Some Intellectual Material

The list below shows some of the writeup's you might like to read about. Since they have been categorized, you might find some repeated entries. Since I would like to know how many and who are interested in this stuff, you have to send an email to me to get the stuff.

Almost all the questions answered in the Mathematics section was posed by somebody else. In some cases I solved them (writeup = my solution) and in others I found out the solution (writeup = my typing of solution). To explain the problem I use LaTeX notation. Many solutions came about after discussion with my advisor and other students.

If you have any such material or interesting questions, send me an email at  gmkrishn@cs.uchicago.edu .

  • Pure and Applied Logic
  • Computer Science - Systems
  • Temporal Logic in Hardware Verification: Formal verification is one of the methods used to verify circuits. This writeup  (my project for the Computer Architecture course), discusses how to express correctness specification for circuits in Temporal Logic. Assumes basic knowledge of Boolean Logic. If you have no idea about how logic can be used for circuit verification go ahead and read this - 14 Pages. Request
  • A not so gentle introduction to Databases: Some lecture notes, I prepared for a course which I did not teach. Covers Relational Databases, SQL. Probably a bit fast paced. Not complete. Request
  • Mathematics
  • Ultraproducts of finite fields: Given a countable collection of finite fields F_i, and a measure \mu on the indexing set we can define their ultraproduct F. The fundamental theorem relating F to the F_i's is that "any field theoretic statement" \phi holds for F iff \mu({i : \phi fails for F_i}) = 0. This writeup discusses if we can contruct the complex numbers, real numbers etc. by this kind of contruction. Requires some background on field extensions - 16 pages. Request
  • Set Theory: Problem 1 - Given a countable set $X$. Contruct (with the help of Axiom of Choice) an uncountable collection of subsets of $X$, such that the pairwise intersection of the collection is finite.  Problem 2 - Fix a countable universe $X$. Given a countable collection of countable sets closed under finite intersections and super sets, construct (without Axiom of Choice) a set $R$ such that neither $R$ nor its complement is in this collection. Request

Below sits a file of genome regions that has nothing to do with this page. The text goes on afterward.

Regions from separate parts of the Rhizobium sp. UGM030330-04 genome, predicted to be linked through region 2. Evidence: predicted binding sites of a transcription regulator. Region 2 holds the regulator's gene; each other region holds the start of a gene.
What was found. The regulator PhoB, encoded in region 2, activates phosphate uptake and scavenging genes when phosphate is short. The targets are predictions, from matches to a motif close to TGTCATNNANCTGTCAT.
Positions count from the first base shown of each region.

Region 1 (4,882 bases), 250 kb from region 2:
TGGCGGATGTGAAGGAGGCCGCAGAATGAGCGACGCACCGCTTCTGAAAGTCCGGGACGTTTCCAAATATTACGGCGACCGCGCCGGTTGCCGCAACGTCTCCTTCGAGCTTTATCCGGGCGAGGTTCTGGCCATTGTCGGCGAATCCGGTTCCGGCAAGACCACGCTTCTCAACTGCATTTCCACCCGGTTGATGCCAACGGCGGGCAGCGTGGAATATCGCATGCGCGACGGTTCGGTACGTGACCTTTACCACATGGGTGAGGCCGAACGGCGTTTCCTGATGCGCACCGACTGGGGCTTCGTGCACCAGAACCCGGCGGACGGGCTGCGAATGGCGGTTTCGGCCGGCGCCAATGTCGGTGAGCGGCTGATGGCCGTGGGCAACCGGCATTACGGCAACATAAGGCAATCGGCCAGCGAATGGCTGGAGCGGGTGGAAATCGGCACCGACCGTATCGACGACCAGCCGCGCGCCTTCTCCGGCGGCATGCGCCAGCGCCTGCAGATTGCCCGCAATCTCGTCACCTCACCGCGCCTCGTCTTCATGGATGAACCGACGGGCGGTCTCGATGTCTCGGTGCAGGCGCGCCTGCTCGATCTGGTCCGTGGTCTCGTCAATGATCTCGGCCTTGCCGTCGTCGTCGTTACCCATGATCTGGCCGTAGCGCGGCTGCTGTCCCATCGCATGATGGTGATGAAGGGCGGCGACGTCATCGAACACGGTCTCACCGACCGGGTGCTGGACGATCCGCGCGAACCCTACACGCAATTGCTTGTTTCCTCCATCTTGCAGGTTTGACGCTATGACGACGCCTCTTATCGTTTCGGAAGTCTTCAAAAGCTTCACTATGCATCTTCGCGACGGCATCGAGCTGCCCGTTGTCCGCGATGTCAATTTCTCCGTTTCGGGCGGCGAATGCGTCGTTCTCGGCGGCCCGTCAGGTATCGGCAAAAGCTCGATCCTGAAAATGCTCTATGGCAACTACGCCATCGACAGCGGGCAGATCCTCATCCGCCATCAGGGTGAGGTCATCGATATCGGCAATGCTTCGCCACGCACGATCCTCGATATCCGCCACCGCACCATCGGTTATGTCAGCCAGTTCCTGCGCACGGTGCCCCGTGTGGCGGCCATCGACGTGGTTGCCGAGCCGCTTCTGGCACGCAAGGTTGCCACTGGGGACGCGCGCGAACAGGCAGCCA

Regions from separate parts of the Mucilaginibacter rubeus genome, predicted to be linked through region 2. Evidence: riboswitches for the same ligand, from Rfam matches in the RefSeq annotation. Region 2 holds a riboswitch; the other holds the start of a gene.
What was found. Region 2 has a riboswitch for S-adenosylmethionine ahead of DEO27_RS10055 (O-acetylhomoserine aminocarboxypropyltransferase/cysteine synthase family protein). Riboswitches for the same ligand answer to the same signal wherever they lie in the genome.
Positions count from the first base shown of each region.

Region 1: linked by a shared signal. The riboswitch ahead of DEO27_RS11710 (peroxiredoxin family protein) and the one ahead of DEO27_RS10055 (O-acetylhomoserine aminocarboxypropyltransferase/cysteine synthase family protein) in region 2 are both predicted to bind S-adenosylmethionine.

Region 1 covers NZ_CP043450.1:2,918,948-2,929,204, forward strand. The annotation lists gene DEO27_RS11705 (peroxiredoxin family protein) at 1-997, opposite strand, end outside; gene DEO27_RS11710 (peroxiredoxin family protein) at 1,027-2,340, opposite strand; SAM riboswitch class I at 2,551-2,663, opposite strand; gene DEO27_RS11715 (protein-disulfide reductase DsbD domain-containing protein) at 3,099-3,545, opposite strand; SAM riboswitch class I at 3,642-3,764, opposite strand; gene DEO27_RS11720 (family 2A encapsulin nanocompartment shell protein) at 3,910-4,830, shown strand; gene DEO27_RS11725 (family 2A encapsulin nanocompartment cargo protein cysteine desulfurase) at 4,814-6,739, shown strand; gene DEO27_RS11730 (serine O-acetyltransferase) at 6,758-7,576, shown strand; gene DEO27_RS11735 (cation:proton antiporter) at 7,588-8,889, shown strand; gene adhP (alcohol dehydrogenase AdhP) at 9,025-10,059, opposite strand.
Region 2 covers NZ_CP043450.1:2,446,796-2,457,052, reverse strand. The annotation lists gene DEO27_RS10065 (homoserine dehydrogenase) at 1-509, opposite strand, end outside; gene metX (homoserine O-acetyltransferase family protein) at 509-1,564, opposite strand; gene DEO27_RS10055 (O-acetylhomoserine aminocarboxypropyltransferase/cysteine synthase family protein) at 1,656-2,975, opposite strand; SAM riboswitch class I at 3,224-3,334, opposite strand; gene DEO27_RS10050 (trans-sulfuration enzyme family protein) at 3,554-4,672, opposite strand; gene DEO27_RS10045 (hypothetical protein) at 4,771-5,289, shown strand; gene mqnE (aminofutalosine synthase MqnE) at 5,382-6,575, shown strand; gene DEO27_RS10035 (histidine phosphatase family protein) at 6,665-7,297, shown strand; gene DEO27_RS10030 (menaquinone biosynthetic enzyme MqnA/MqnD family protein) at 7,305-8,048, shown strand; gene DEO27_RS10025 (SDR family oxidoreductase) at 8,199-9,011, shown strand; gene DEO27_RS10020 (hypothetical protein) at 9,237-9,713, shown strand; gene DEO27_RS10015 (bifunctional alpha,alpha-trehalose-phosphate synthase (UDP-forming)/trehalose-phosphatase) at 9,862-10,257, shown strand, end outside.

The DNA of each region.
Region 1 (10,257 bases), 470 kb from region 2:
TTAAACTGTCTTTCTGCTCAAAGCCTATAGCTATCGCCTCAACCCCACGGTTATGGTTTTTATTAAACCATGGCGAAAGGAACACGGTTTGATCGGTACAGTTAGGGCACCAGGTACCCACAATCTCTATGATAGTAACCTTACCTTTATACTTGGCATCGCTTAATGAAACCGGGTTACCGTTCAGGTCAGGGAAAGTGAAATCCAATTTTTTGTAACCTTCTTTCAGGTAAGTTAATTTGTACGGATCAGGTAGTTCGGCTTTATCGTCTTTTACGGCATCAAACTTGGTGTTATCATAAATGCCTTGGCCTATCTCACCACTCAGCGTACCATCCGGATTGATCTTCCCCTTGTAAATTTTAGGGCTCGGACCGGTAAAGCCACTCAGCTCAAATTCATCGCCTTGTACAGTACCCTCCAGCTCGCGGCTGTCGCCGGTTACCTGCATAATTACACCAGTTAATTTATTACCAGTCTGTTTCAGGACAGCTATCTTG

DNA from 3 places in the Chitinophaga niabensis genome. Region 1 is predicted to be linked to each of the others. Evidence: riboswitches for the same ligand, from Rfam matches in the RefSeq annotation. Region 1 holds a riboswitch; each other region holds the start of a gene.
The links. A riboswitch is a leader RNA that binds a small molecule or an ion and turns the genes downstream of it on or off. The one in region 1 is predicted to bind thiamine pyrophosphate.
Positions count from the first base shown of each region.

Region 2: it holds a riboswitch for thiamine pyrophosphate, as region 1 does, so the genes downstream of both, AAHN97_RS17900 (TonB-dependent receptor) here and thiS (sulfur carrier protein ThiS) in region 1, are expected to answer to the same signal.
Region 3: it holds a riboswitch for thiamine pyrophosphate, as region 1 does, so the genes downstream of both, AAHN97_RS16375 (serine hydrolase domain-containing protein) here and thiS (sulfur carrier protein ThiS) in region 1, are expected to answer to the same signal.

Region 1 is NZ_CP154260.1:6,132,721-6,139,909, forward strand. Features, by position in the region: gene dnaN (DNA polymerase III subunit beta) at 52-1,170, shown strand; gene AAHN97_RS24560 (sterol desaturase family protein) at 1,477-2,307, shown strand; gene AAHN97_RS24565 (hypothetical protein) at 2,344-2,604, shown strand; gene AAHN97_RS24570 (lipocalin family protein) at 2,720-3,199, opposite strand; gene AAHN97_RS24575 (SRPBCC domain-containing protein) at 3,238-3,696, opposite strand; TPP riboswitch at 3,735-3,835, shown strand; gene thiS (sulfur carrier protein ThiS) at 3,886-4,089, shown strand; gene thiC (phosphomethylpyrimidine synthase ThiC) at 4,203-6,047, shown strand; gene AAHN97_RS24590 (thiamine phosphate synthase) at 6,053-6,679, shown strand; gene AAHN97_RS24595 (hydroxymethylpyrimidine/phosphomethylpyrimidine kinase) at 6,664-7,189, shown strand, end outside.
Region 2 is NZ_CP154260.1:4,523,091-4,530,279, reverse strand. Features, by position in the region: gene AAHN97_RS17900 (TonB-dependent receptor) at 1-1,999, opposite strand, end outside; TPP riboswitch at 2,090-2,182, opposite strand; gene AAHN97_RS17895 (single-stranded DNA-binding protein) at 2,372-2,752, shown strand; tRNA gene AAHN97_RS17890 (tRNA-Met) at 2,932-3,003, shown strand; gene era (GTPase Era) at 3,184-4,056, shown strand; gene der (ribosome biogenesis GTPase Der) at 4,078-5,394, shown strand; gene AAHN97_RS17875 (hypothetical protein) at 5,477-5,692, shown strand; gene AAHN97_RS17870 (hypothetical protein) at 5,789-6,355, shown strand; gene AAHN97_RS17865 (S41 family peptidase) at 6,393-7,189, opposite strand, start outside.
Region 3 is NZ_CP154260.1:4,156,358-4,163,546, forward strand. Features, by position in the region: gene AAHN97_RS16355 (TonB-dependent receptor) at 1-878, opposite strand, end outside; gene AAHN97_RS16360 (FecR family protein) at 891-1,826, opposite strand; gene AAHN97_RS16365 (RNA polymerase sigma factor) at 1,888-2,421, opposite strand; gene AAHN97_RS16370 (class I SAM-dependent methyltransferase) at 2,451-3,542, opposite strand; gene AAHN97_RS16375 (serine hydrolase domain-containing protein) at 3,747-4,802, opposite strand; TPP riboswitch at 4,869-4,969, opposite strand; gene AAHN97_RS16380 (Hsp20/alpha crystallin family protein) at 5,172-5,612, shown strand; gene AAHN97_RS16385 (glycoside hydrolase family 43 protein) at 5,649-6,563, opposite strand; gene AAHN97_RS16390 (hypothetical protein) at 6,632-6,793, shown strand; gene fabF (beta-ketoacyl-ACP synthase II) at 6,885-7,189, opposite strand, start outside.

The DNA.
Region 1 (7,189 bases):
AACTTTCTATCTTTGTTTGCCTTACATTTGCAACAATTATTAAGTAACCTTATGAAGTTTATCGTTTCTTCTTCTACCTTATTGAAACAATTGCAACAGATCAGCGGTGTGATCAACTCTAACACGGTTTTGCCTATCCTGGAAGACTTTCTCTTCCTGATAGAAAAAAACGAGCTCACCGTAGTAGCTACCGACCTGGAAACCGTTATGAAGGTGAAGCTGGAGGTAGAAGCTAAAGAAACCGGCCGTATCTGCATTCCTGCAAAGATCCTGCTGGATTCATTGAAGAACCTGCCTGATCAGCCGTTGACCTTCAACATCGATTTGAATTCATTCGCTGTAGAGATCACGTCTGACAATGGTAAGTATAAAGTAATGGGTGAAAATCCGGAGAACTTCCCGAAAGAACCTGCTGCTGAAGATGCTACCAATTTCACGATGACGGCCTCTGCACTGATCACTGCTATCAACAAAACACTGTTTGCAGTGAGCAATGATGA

• Probability: The problem goes like this. Let [n] be a set with $n$ elements. Fix any collection G of subsets of [n]. Let W be a weight function, where weights are integers between 1 and m. Then the probability (over all W) that G's minimum weight set is unique is atleast 1 - \frac{n}{2m}. This result has a name associated with it.  Request
  • Polynomials: This problem was given in an undergraduate course in Analysis. The problem is to classify all polynomials which map rationals to rationals and irrationals to irrationals. Atleast one solution is quite elementary. Sleep on this problem for atleast a week before reading the solution. To understand the non-elementary solution, you should be comfortable with ... oops I almost gave away the solution. Request
  • Computer Science - Theory
  • Minimum Distance Problem: Given a finite set X with n elements, and a number m < n. Find a set Y with m elements such h(X,Y) is minimised. h(X,Y) = max d(x,Y) over x \in X, and d(x,Y) = min d(x,y) over y \in Y. Here d refers to the distance between x and y. This writeup solves the problem if the space is the real line, and some insights are provided for higher dimensional euclidean spaces. Knowledge of basic mathematics is enough to read this.  Request
  • Parallel Tower of Hanoi Problem: This writeup suggests a parallel version of the tower of hanoi problem, and gives an almost optimal solution (optimal within a factor of 1.5). As usual we have three sticks and $n$ disks of various sizes. All the disks are on one stick, and we have to transfer it to any of the other stick, observing size restrictions. In each legal move, more than one disk can be moved. However, two or more disks cannot leave a stick and two or more disks cannot land on a stick during the move. How long does it take to move the disks? Sleep on this problem for some time. Who knows you may come up with the optimal solution.  Request
  • Have fun with these problems!